Chinese Emperors of the Ming and Qing Dynasties

Marks that contain the name of a Chinese dynasty or the reign names of Chinese emperors (a reign mark) may hint to the period of production, but are really quite unreliable due to the frequent use of non-period marks, that is marks of an earlier reign or period in which an item was made.

It is known that some marks of the early Ming dynasty can be found on porcelain made later in the Ming dynasty. Even porcelain of the early Qing dynasty frequently shows reign marks bearing the name of Ming emperors. In the late Qing dynasty and republican era the reign marks of earlier Qing periods often were added with the intention to increase the perceived value of the porcelain.

An overall judgment of the porcelain piece is always necessary to verify if its real age and period mark fit together.

In the table below the reign name is listed and the duration is shown in western years. In reality, with imperial year notation the year count started again with year 'one', each time a new emperor was enthroned.

Ming Dynasty


Qing Dynasty
Reign name
Reign name
Hongxi 1425 ~1425
Shunzhi 1644 ~1661
Xuande 1426 ~1435
Kangxi 1662 ~1722
Zhengtong 1436 ~1449
Yongzheng 1723 ~1735
Jingtai 1450 ~1457
Qianlong 1736 ~1795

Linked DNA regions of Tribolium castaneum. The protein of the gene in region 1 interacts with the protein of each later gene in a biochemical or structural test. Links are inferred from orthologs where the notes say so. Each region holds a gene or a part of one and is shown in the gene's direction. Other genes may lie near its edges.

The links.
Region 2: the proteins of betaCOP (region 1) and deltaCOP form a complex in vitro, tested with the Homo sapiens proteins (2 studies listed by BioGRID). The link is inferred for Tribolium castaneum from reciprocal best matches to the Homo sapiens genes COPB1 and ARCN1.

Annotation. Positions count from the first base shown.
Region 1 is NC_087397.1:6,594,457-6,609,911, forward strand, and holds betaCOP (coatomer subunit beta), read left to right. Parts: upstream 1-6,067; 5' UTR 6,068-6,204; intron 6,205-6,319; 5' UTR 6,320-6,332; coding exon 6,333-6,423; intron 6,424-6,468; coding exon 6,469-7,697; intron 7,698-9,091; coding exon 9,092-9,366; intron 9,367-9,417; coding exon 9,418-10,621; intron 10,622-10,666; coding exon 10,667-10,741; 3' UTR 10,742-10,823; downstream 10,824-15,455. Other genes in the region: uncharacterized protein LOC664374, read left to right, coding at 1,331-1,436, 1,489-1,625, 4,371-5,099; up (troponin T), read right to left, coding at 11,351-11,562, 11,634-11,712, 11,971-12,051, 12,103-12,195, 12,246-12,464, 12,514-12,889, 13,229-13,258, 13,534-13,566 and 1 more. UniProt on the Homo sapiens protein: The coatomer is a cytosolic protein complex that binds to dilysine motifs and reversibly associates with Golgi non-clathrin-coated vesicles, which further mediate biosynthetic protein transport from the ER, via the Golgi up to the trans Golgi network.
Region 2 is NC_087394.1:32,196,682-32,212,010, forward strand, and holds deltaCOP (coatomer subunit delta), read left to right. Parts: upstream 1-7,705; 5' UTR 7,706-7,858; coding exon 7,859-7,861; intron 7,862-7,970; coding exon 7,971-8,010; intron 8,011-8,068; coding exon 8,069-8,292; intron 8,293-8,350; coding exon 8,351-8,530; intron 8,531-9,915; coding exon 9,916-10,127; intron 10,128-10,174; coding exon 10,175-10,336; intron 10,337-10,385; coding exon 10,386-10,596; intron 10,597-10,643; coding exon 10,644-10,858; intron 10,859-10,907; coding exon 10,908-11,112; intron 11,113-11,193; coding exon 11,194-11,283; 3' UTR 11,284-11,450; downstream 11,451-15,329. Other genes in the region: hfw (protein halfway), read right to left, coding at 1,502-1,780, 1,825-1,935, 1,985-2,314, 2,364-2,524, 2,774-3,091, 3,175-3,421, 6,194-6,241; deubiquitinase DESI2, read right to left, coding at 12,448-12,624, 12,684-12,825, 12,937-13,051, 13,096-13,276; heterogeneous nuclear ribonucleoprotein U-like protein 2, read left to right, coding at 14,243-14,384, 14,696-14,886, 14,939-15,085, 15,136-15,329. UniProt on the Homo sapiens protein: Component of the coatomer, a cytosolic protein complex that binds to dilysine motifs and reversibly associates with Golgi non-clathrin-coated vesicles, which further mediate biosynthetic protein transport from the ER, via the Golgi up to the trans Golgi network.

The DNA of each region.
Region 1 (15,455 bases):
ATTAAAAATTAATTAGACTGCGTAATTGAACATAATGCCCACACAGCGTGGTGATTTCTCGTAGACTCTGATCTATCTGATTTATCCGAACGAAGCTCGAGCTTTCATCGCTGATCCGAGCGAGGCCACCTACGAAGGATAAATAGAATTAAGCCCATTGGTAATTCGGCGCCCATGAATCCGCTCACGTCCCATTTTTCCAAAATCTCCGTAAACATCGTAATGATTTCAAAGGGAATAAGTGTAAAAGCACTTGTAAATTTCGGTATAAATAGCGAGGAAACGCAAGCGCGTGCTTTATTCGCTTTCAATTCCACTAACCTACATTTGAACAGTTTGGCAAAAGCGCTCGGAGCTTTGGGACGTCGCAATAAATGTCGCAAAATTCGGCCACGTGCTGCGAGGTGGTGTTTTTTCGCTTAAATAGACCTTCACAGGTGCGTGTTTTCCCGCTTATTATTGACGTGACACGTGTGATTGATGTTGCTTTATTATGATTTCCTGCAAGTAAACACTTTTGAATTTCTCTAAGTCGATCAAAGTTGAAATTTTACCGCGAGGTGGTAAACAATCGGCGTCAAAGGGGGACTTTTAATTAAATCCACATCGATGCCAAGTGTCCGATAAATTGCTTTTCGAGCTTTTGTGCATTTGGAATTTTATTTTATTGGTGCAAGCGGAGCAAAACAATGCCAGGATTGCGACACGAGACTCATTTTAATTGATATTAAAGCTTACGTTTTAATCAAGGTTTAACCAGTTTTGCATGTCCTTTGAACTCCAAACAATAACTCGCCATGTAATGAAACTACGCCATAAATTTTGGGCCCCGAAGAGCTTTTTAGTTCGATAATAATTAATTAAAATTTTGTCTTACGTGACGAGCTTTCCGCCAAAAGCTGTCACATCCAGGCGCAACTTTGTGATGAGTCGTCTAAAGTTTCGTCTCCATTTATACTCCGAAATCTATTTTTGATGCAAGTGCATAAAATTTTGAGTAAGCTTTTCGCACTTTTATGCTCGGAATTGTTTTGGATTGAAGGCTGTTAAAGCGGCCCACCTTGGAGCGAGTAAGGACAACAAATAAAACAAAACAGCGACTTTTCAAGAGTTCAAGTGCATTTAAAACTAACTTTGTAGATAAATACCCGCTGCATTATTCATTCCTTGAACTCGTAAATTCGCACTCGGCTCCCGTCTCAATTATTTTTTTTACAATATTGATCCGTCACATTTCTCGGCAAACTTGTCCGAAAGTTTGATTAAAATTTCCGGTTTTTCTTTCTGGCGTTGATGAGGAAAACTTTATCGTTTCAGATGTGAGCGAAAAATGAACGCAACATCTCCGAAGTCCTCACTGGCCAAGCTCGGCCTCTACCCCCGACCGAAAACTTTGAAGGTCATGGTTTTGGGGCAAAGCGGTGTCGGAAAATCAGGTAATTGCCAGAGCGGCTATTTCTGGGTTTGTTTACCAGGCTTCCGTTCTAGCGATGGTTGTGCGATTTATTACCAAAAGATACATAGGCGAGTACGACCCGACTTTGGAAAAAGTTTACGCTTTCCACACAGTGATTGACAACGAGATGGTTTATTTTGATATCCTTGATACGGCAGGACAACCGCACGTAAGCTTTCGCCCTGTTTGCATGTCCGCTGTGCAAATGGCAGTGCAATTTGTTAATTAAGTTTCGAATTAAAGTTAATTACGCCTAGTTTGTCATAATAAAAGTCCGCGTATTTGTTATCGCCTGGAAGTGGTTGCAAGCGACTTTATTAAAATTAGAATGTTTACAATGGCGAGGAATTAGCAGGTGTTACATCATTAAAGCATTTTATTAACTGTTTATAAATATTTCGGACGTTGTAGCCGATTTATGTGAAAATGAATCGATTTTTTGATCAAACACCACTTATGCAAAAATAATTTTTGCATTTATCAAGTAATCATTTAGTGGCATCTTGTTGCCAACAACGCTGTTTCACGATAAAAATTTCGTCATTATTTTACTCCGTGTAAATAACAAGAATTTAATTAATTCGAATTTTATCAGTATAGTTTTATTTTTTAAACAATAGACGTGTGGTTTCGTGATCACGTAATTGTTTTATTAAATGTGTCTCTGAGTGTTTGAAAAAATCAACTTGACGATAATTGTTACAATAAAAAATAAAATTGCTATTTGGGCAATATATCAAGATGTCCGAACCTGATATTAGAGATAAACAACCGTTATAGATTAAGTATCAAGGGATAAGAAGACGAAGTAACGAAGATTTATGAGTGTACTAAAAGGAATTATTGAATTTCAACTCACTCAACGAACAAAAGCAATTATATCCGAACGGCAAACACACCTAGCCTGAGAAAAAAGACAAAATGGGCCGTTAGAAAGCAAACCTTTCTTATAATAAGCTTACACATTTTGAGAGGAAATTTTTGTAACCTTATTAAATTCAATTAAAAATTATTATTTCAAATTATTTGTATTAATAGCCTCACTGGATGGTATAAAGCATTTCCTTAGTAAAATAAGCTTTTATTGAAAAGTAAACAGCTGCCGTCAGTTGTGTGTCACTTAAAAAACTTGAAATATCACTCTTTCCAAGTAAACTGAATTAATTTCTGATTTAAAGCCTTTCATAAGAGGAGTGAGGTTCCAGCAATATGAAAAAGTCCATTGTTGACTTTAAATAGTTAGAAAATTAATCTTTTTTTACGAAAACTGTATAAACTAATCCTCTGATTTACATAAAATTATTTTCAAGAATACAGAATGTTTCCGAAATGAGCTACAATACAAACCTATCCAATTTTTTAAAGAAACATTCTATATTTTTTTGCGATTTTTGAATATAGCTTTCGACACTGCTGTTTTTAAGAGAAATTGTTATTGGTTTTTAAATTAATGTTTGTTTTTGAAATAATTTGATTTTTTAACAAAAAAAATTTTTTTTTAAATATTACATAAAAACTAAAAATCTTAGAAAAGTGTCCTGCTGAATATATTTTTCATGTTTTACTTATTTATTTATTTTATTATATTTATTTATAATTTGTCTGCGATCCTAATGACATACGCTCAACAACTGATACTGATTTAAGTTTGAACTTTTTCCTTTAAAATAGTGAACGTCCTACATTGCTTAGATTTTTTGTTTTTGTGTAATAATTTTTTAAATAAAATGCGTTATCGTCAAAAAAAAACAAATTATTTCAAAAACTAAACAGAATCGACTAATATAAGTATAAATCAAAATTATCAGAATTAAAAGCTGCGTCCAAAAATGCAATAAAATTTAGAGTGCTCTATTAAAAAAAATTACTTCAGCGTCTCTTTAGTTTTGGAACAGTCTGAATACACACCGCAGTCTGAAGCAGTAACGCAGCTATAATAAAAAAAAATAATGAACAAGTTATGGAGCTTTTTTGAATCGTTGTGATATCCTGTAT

Tianshun 1457 ~1464
Jiaqing 1796 ~1820
Chenghua 1465 ~1487
Daoguang 1821 ~1850
Hongzhi 1488 ~1505
Xianfeng 1851 ~1861
Zhengde 1506 ~1521
Tongzhi 1862 ~1874
Jiajing 1522 ~1566
Guangxu 1875 ~1908
Longjing 1567 ~1572
Xuantong 1909 ~1911
Wanli 1573 ~1620



Taichang 1620 ~1620



Tianqi 1621 ~1627



Chongzhen 1628 ~1644



No guarantee is given for accuracy of content.


For comparing the Chinese characters used in the marks of ceramics, the emperor's reign names for the Ming and Qing dynasties are given in Chinese on the following page: Chinese emperors' reign names (in Chinese)

Please note that the imperial year notation using the reign name of the specific Chinese emperors and the year in which something happened during that reign was the most common way of recording history, events, etc. in ancient China.
This was not limited to ceramics and their marks.





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